Welcome to the Public Domain
The term “public domain” refers to creative materials that are not protected by intellectual property laws such as copyright, trademark, or patent laws. The public owns these works, not an individual author or artist. Anyone can use a public domain work without obtaining permission, but no one can ever own it. An important wrinkle to understand about public domain material is that, while each work belongs to the public, collections of public domain works may be protected by copyright. If, for example, someone has collected public domain images in a book or on a website, the collection as a whole may be protectible even though individual images are not. You are free to copy and use individual images but copying and distributing the complete collection may infringe what is known as the “collective works” copyright. Collections of public domain material will be protected if the person who created it has used creativity in the choices and organization of the public domain material. This usually involves some unique selection process, for example, a poetry scholar compiling a book — The Greatest Poems of e.e. cummings.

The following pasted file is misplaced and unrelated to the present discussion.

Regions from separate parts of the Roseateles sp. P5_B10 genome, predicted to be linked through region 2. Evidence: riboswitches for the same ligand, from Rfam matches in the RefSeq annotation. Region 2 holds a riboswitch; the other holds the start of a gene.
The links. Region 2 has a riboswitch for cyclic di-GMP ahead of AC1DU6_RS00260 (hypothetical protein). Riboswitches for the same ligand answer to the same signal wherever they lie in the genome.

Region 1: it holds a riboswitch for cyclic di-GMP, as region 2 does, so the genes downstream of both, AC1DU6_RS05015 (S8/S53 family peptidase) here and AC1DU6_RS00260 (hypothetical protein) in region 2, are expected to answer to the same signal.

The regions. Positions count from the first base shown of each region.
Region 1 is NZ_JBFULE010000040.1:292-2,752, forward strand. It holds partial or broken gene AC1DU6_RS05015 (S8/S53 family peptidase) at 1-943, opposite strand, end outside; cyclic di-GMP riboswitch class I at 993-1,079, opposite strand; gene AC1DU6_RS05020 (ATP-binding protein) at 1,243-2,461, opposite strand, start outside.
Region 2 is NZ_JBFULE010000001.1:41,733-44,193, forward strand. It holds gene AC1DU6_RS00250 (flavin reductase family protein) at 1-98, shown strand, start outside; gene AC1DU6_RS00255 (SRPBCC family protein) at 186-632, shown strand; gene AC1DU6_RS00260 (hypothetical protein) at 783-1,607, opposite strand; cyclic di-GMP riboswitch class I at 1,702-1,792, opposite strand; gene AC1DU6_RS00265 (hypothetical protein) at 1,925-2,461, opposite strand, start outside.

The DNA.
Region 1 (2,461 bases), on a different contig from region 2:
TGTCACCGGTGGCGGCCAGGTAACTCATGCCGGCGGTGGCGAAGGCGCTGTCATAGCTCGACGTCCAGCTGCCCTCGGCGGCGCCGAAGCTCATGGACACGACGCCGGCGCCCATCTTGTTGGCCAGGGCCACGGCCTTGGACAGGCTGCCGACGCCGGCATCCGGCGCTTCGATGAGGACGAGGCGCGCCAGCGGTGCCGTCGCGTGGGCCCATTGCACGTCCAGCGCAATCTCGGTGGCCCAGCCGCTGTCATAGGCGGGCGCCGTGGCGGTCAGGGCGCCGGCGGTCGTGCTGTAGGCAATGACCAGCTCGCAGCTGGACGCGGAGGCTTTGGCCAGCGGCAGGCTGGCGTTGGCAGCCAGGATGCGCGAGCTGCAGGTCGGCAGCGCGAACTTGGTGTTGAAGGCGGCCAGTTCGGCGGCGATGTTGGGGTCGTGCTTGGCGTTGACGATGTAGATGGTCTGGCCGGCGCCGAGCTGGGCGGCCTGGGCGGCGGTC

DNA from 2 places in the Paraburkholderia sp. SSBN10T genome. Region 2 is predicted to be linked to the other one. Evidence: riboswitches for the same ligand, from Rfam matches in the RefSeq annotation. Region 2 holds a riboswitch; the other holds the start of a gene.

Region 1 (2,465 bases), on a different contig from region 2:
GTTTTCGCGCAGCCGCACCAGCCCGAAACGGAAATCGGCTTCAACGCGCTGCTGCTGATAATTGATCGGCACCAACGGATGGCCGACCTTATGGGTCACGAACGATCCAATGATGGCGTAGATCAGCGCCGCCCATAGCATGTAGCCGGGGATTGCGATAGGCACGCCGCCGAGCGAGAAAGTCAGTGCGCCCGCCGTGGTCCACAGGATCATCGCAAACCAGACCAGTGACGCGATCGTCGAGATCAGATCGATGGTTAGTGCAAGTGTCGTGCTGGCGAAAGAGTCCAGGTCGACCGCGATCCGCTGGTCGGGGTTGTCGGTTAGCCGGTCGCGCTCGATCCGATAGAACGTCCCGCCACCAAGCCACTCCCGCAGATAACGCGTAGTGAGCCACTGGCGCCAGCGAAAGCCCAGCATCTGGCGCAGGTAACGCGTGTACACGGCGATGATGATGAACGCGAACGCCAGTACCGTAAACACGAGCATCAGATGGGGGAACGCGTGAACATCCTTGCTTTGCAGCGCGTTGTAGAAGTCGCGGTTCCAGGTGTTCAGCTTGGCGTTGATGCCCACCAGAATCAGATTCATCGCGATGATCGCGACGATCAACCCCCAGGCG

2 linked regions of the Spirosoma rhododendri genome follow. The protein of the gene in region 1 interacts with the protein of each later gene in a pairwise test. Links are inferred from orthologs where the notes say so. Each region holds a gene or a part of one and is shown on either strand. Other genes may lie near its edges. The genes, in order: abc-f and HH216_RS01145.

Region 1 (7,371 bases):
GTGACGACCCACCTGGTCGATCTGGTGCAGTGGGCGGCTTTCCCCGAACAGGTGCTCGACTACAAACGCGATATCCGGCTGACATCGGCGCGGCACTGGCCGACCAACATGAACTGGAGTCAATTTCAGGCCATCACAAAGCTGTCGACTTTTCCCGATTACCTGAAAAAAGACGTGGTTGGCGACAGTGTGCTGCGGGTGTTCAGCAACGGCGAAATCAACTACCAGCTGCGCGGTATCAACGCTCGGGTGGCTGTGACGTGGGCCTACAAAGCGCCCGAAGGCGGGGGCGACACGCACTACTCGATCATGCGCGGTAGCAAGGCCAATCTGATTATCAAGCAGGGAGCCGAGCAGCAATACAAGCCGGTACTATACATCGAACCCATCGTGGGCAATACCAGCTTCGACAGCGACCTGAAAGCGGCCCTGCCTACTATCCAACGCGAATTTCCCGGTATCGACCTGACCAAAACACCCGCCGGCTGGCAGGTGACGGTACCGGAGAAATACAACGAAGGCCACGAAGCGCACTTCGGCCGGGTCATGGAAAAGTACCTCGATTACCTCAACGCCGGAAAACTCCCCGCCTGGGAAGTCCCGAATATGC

There are four common ways that works arrive in the public domain:
- the copyright has expired
- the copyright owner failed to follow copyright renewal rules
- the copyright owner deliberately places it in the public domain, known as “dedication,” or
- copyright law does not protect this type of work.
- See more at: http://fairuse.stanford.edu/overview/public-domain/welcome/#sthash.22sp89C6.dpuf